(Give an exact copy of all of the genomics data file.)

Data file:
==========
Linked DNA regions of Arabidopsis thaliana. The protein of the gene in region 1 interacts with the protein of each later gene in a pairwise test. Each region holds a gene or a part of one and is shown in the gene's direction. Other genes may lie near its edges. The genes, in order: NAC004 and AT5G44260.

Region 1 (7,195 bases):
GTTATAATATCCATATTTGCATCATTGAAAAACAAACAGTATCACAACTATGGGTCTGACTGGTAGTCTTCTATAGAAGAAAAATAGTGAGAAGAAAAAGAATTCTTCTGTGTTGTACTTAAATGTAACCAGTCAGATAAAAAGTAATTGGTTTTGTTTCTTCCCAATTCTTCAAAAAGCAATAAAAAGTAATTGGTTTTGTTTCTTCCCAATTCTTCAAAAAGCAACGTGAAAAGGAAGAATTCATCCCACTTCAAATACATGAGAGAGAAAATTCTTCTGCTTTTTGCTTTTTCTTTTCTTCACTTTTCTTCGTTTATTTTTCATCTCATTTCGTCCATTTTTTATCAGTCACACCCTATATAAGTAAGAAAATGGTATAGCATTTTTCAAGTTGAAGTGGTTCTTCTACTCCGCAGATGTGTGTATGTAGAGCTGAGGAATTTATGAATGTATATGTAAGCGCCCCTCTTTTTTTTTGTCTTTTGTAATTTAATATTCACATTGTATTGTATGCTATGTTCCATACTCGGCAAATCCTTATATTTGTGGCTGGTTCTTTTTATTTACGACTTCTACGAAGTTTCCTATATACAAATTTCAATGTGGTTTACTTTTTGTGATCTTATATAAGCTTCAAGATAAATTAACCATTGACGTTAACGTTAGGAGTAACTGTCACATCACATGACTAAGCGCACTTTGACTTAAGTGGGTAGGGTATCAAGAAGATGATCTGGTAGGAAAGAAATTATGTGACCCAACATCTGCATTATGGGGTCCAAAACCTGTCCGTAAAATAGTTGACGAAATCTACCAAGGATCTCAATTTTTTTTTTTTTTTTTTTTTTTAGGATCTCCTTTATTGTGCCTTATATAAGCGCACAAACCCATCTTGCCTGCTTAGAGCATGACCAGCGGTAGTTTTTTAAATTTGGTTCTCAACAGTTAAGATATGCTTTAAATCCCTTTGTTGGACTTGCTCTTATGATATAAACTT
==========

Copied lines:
Linked DNA regions of Arabidopsis thaliana. The protein of the gene in region 1 interacts with the protein of each later gene in a pairwise test. Each region holds a gene or a part of one and is shown in the gene's direction. Other genes may lie near its edges. The genes, in order: NAC004 and AT5G44260.

Region 1 (7,195 bases):
GTTATAATATCCATATTTGCATCATTGAAAAACAAACAGTATCACAACTATGGGTCTGACTGGTAGTCTTCTATAGAAGAAAAATAGTGAGAAGAAAAAGAATTCTTCTGTGTTGTACTTAAATGTAACCAGTCAGATAAAAAGTAATTGGTTTTGTTTCTTCCCAATTCTTCAAAAAGCAATAAAAAGTAATTGGTTTTGTTTCTTCCCAATTCTTCAAAAAGCAACGTGAAAAGGAAGAATTCATCCCACTTCAAATACATGAGAGAGAAAATTCTTCTGCTTTTTGCTTTTTCTTTTCTTCACTTTTCTTCGTTTATTTTTCATCTCATTTCGTCCATTTTTTATCAGTCACACCCTATATAAGTAAGAAAATGGTATAGCATTTTTCAAGTTGAAGTGGTTCTTCTACTCCGCAGATGTGTGTATGTAGAGCTGAGGAATTTATGAATGTATATGTAAGCGCCCCTCTTTTTTTTTGTCTTTTGTAATTTAATATTCACATTGTATTGTATGCTATGTTCCATACTCGGCAAATCCTTATATTTGTGGCTGGTTCTTTTTATTTACGACTTCTACGAAGTTTCCTATATACAAATTTCAATGTGGTTTACTTTTTGTGATCTTATATAAGCTTCAAGATAAATTAACCATTGACGTTAACGTTAGGAGTAACTGTCACATCACATGACTAAGCGCACTTTGACTTAAGTGGGTAGGGTATCAAGAAGATGATCTGGTAGGAAAGAAATTATGTGACCCAACATCTGCATTATGGGGTCCAAAACCTGTCCGTAAAATAGTTGACGAAATCTACCAAGGATCTCAATTTTTTTTTTTTTTTTTTTTTTTAGGATCTCCTTTATTGTGCCTTATATAAGCGCACAAACCCATCTTGCCTGCTTAGAGCATGACCAGCGGTAGTTTTTTAAATTTGGTTCTCAACAGTTAAGATATGCTTTAAATCCCTTTGTTGGACTTGCTCTTATGATATAAACTT